Meatless Mondays: Falafel

Don't tell my husband, but we're going meatless on Mondays in the second half of January...and maybe on Mondays that come after the second half of January. Heck, if I had my way we'd be meatless all the time. Every time I look at a grocery store receipt and see the price I'm paying for meat, I think about how many pounds of potatoes, spinach, tomatoes, and beans I could have gotten for the same amount. It's disgusting. And let's not even begin to discuss how much the price goes up if you want to have a steak sans hormones/antibiotics. Really? These cows were eating grass, a naturally occurring substance, how can they possibly cost more than the cows we injected with growth hormones which we had to first produce in some factory? Had I worked harder in my economics class, perhaps I would understand.

All this to say: "Yay, for meatless Mondays!" But, seriously, don't tell my husband. He has this equation in his head that goes something like this:

Meat (and only meat) = the energy needed to live another day

Now, this is not to say that my husband doesn't like vegetables. He loves vegetables...accompanied by meat. If I'm honest, most days I can actually get away with serving mostly veggies with a side of meat, but take the meat away all together and somebody's going to be digging in the fridge for a little lunchmeat garnish to add to the meal. I know, I know, I should be counting my blessings that he actually enjoys a heart healthy diet meaning we'll probably live to a ripe old age together, but I'm greedy, I want more. Thus, the introduction of meatless Mondays. My goal here is to make the meal so good, my husband won't notice that one missing ingredient.

The recipe below definitely lived up to that requirement. In fact, the best part was half way through the meal when my husband said, "Wow, there isn't any meat in this and it's so good." and then continued eating. And that, my friends, was my first flicker of hope that this could actually work. So here is one killer falafel recipe for you to enjoy.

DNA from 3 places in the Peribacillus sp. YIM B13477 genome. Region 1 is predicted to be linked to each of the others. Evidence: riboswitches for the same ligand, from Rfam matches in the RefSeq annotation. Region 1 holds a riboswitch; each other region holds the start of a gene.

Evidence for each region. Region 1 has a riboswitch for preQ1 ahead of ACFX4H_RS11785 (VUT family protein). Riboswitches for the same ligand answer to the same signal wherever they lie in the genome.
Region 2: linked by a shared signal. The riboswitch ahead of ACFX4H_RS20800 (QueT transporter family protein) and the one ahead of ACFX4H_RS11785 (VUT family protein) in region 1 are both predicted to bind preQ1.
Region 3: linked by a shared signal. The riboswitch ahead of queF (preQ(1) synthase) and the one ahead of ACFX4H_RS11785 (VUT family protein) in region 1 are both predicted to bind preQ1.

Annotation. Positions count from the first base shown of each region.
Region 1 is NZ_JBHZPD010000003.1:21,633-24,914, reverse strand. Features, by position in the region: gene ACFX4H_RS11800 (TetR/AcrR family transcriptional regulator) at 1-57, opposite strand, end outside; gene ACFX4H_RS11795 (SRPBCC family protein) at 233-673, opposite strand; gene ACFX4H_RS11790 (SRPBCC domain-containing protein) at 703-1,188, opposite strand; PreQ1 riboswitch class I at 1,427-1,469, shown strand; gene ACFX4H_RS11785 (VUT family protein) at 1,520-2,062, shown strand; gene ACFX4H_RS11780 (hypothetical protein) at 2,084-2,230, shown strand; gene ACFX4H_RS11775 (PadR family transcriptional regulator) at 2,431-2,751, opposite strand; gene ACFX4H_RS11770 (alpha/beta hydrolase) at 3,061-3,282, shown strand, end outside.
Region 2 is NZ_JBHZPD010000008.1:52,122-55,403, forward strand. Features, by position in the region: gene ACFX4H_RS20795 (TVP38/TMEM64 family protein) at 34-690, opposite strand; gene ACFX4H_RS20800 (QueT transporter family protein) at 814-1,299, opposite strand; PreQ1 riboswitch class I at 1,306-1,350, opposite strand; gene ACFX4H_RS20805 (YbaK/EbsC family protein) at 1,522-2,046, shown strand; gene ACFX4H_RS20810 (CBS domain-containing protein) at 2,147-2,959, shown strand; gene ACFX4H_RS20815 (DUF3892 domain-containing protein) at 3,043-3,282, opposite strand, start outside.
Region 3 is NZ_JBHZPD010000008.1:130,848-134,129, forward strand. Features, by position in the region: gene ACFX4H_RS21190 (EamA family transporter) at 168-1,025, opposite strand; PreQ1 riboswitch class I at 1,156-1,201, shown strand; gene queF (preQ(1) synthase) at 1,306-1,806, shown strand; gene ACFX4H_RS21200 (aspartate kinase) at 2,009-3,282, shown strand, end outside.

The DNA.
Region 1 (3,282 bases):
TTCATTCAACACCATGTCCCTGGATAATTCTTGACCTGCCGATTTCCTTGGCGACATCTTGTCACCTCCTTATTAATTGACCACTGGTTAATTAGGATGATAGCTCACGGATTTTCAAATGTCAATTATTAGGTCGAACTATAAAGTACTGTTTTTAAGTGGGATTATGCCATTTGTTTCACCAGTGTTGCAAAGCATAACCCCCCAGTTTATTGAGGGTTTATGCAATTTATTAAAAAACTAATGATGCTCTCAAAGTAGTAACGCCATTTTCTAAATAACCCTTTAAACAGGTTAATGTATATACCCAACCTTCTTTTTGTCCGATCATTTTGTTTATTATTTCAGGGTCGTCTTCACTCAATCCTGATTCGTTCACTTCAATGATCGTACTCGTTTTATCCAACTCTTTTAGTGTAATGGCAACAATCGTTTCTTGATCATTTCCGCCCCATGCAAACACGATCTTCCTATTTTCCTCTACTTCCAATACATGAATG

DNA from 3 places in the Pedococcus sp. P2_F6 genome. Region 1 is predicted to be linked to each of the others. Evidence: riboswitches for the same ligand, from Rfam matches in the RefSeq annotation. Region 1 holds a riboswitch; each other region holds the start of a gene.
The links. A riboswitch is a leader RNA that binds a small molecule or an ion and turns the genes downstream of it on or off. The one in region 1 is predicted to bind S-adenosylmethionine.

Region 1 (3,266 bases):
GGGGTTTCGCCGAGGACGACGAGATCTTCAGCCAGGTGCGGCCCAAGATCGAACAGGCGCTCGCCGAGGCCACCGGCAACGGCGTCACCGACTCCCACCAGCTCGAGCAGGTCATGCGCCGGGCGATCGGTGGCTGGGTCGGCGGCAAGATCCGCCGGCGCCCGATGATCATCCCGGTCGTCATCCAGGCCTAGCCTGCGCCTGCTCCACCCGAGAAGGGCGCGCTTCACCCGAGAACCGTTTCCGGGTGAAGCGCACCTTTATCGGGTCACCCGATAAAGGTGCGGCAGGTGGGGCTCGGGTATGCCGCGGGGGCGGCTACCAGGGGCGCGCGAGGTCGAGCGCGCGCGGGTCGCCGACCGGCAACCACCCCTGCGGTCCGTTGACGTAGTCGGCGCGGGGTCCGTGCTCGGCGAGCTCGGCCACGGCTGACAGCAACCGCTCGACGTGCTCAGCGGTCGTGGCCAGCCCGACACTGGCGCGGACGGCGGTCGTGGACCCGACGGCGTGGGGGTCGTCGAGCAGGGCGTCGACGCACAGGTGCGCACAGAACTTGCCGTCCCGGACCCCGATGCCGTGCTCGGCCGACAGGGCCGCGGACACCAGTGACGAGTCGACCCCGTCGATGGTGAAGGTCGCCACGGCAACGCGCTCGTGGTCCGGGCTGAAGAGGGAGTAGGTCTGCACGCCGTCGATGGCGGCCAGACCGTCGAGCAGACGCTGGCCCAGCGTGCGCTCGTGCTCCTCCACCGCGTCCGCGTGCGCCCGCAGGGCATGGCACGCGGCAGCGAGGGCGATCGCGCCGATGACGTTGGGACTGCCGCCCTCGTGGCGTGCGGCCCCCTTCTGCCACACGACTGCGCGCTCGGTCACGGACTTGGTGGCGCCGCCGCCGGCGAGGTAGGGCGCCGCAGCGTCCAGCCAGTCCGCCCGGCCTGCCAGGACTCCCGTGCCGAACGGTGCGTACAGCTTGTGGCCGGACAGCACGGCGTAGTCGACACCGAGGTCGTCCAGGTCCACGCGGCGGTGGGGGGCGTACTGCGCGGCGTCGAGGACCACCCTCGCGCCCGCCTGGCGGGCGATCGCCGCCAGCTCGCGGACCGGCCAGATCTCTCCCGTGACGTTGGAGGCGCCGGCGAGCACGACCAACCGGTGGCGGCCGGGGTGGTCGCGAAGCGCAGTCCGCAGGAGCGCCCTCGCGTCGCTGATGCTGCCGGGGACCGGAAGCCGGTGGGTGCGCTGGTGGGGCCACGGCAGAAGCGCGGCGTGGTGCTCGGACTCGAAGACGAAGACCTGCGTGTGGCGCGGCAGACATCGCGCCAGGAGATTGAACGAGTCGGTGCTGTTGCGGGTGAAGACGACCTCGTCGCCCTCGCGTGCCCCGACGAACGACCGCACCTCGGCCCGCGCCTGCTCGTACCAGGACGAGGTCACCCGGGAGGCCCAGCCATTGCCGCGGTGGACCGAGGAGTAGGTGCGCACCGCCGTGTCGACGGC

originally inspired by Budget Bytes

1 3/4 cups garbanzo beans
1/2 yellow onion, coarsely chopped (although I think red would be better)
large handful fresh parsley
large handful fresh cilantro
juice of 1/2 a lemon
1/2 tsp salt, or to taste
1/2 tsp cayenne or ground red pepper
7 to 10 tablespoons flour (I used whole wheat)
canola oil for pan frying

Place all of your ingredients except the flour in a food processor and process until everything is mixed together but not completely smooth.

Transfer mixture to a bowl and stir in the flour a few tablespons full at a time until you have a nice dough that will form into patties without sticking to your hands too much.

Shape your falafel into patties or "meat"balls. Use about 2 tablespoons of dough for each patty and 1 tablespoon for each "meat"ball.

Once all of your dough is shaped, heat oil in a large skillet until very hot, about 3-4 minutes on a gas stovetop, longer for electric. Add falafel to the skillet and lightly fry until the outside is brown and crisp on all sides. Remove from pan and allow to cool slightly before serving.

Serve inside a pita with spinach, tomatoes, cucumbers, and some sour cream and balsamic on top (unconventional, but delicious). Or if you're like me and would rather make the whole meal yourself (pitas included), but are short on time, serve the falafel wrap-style in these homemade tortillas. Mmm, mmm, good.

A couple of quick notes:

1) The original recipe suggests that you let the falafel mixture sit for four hours to allow the flavors to mix. Like I said above, I was short on time so my mixture only sat for about 30 minutes (while I mixed up and rolled out the tortillas). The flavor was still delicious, but might be that much better if you had the time to let it ruminate.

2) I doubled this recipe and froze half of it for a quick meal later on. Follow the recipe through shaping the falafel and then place your individual pieces on a baking sheet and put them in the freezer. After about 30 minutes they should be frozen enough to transfer into an airtight container without sticking together. When I cook them, I'll probably pull them straight from the freezer and throw them into a hot pan like you do with storebought frozen falafel.

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